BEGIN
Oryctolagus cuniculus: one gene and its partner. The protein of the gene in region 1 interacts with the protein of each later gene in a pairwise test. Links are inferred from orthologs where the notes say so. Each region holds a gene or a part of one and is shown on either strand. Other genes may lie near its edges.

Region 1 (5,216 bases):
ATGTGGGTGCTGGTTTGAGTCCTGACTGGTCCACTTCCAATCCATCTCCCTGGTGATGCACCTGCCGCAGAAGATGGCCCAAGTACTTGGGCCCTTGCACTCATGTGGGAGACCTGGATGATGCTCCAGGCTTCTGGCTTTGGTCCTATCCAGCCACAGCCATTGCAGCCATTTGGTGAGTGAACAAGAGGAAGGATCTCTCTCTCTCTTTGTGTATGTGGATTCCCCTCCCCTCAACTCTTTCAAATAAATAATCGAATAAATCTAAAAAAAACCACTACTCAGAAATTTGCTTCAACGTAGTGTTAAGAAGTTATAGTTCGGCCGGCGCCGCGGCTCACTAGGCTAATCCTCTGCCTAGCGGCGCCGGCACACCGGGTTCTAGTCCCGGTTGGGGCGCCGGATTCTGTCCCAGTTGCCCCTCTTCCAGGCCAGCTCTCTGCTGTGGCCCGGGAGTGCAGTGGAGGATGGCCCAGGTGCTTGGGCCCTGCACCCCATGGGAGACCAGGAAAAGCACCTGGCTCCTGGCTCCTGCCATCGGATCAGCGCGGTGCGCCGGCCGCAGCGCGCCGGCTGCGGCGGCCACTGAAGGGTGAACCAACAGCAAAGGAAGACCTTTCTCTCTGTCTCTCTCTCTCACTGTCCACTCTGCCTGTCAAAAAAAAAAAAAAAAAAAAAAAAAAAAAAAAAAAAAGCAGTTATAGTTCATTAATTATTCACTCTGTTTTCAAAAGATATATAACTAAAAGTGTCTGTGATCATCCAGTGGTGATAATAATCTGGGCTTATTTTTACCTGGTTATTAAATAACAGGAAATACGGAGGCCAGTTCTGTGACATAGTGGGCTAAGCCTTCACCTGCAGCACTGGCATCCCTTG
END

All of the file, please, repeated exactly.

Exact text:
Oryctolagus cuniculus: one gene and its partner. The protein of the gene in region 1 interacts with the protein of each later gene in a pairwise test. Links are inferred from orthologs where the notes say so. Each region holds a gene or a part of one and is shown on either strand. Other genes may lie near its edges.

Region 1 (5,216 bases):
ATGTGGGTGCTGGTTTGAGTCCTGACTGGTCCACTTCCAATCCATCTCCCTGGTGATGCACCTGCCGCAGAAGATGGCCCAAGTACTTGGGCCCTTGCACTCATGTGGGAGACCTGGATGATGCTCCAGGCTTCTGGCTTTGGTCCTATCCAGCCACAGCCATTGCAGCCATTTGGTGAGTGAACAAGAGGAAGGATCTCTCTCTCTCTTTGTGTATGTGGATTCCCCTCCCCTCAACTCTTTCAAATAAATAATCGAATAAATCTAAAAAAAACCACTACTCAGAAATTTGCTTCAACGTAGTGTTAAGAAGTTATAGTTCGGCCGGCGCCGCGGCTCACTAGGCTAATCCTCTGCCTAGCGGCGCCGGCACACCGGGTTCTAGTCCCGGTTGGGGCGCCGGATTCTGTCCCAGTTGCCCCTCTTCCAGGCCAGCTCTCTGCTGTGGCCCGGGAGTGCAGTGGAGGATGGCCCAGGTGCTTGGGCCCTGCACCCCATGGGAGACCAGGAAAAGCACCTGGCTCCTGGCTCCTGCCATCGGATCAGCGCGGTGCGCCGGCCGCAGCGCGCCGGCTGCGGCGGCCACTGAAGGGTGAACCAACAGCAAAGGAAGACCTTTCTCTCTGTCTCTCTCTCTCACTGTCCACTCTGCCTGTCAAAAAAAAAAAAAAAAAAAAAAAAAAAAAAAAAAAAAGCAGTTATAGTTCATTAATTATTCACTCTGTTTTCAAAAGATATATAACTAAAAGTGTCTGTGATCATCCAGTGGTGATAATAATCTGGGCTTATTTTTACCTGGTTATTAAATAACAGGAAATACGGAGGCCAGTTCTGTGACATAGTGGGCTAAGCCTTCACCTGCAGCACTGGCATCCCTTG